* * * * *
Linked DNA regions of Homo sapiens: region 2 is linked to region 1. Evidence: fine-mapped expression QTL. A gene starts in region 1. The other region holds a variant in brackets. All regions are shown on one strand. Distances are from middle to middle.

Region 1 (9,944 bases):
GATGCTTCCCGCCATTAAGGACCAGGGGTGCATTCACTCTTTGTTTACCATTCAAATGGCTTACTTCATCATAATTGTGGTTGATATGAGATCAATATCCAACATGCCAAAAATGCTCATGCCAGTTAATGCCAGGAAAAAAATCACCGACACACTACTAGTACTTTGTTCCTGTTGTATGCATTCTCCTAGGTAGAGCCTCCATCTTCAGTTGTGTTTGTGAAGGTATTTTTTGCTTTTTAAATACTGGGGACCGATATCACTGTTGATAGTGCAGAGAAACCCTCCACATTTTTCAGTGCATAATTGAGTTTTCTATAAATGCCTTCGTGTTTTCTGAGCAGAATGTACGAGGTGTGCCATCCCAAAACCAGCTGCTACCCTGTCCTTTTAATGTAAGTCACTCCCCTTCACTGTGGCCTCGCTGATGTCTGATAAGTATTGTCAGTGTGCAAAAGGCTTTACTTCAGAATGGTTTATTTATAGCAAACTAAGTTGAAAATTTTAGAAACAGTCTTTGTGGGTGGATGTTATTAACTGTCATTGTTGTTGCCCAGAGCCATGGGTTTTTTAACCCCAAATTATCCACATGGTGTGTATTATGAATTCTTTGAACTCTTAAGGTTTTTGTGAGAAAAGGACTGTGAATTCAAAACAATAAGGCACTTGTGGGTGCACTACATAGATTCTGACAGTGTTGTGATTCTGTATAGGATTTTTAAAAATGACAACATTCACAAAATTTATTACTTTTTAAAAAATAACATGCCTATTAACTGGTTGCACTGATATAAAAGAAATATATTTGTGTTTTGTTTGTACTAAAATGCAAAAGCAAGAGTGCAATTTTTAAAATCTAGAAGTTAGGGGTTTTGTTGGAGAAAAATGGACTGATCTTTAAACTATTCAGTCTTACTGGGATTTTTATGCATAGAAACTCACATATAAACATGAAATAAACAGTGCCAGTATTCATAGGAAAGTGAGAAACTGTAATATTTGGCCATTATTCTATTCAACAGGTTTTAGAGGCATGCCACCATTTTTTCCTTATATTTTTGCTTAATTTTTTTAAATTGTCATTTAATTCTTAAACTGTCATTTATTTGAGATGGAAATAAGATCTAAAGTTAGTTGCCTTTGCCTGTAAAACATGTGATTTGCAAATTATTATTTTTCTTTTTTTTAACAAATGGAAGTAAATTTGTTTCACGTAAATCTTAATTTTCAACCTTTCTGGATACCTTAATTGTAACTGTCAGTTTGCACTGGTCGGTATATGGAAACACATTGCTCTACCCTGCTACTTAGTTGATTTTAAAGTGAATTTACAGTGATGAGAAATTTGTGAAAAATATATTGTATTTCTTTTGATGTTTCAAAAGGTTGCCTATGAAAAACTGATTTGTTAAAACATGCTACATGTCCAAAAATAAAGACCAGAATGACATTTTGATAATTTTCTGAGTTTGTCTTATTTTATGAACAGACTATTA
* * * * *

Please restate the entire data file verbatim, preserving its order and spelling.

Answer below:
Linked DNA regions of Homo sapiens: region 2 is linked to region 1. Evidence: fine-mapped expression QTL. A gene starts in region 1. The other region holds a variant in brackets. All regions are shown on one strand. Distances are from middle to middle.

Region 1 (9,944 bases):
GATGCTTCCCGCCATTAAGGACCAGGGGTGCATTCACTCTTTGTTTACCATTCAAATGGCTTACTTCATCATAATTGTGGTTGATATGAGATCAATATCCAACATGCCAAAAATGCTCATGCCAGTTAATGCCAGGAAAAAAATCACCGACACACTACTAGTACTTTGTTCCTGTTGTATGCATTCTCCTAGGTAGAGCCTCCATCTTCAGTTGTGTTTGTGAAGGTATTTTTTGCTTTTTAAATACTGGGGACCGATATCACTGTTGATAGTGCAGAGAAACCCTCCACATTTTTCAGTGCATAATTGAGTTTTCTATAAATGCCTTCGTGTTTTCTGAGCAGAATGTACGAGGTGTGCCATCCCAAAACCAGCTGCTACCCTGTCCTTTTAATGTAAGTCACTCCCCTTCACTGTGGCCTCGCTGATGTCTGATAAGTATTGTCAGTGTGCAAAAGGCTTTACTTCAGAATGGTTTATTTATAGCAAACTAAGTTGAAAATTTTAGAAACAGTCTTTGTGGGTGGATGTTATTAACTGTCATTGTTGTTGCCCAGAGCCATGGGTTTTTTAACCCCAAATTATCCACATGGTGTGTATTATGAATTCTTTGAACTCTTAAGGTTTTTGTGAGAAAAGGACTGTGAATTCAAAACAATAAGGCACTTGTGGGTGCACTACATAGATTCTGACAGTGTTGTGATTCTGTATAGGATTTTTAAAAATGACAACATTCACAAAATTTATTACTTTTTAAAAAATAACATGCCTATTAACTGGTTGCACTGATATAAAAGAAATATATTTGTGTTTTGTTTGTACTAAAATGCAAAAGCAAGAGTGCAATTTTTAAAATCTAGAAGTTAGGGGTTTTGTTGGAGAAAAATGGACTGATCTTTAAACTATTCAGTCTTACTGGGATTTTTATGCATAGAAACTCACATATAAACATGAAATAAACAGTGCCAGTATTCATAGGAAAGTGAGAAACTGTAATATTTGGCCATTATTCTATTCAACAGGTTTTAGAGGCATGCCACCATTTTTTCCTTATATTTTTGCTTAATTTTTTTAAATTGTCATTTAATTCTTAAACTGTCATTTATTTGAGATGGAAATAAGATCTAAAGTTAGTTGCCTTTGCCTGTAAAACATGTGATTTGCAAATTATTATTTTTCTTTTTTTTAACAAATGGAAGTAAATTTGTTTCACGTAAATCTTAATTTTCAACCTTTCTGGATACCTTAATTGTAACTGTCAGTTTGCACTGGTCGGTATATGGAAACACATTGCTCTACCCTGCTACTTAGTTGATTTTAAAGTGAATTTACAGTGATGAGAAATTTGTGAAAAATATATTGTATTTCTTTTGATGTTTCAAAAGGTTGCCTATGAAAAACTGATTTGTTAAAACATGCTACATGTCCAAAAATAAAGACCAGAATGACATTTTGATAATTTTCTGAGTTTGTCTTATTTTATGAACAGACTATTA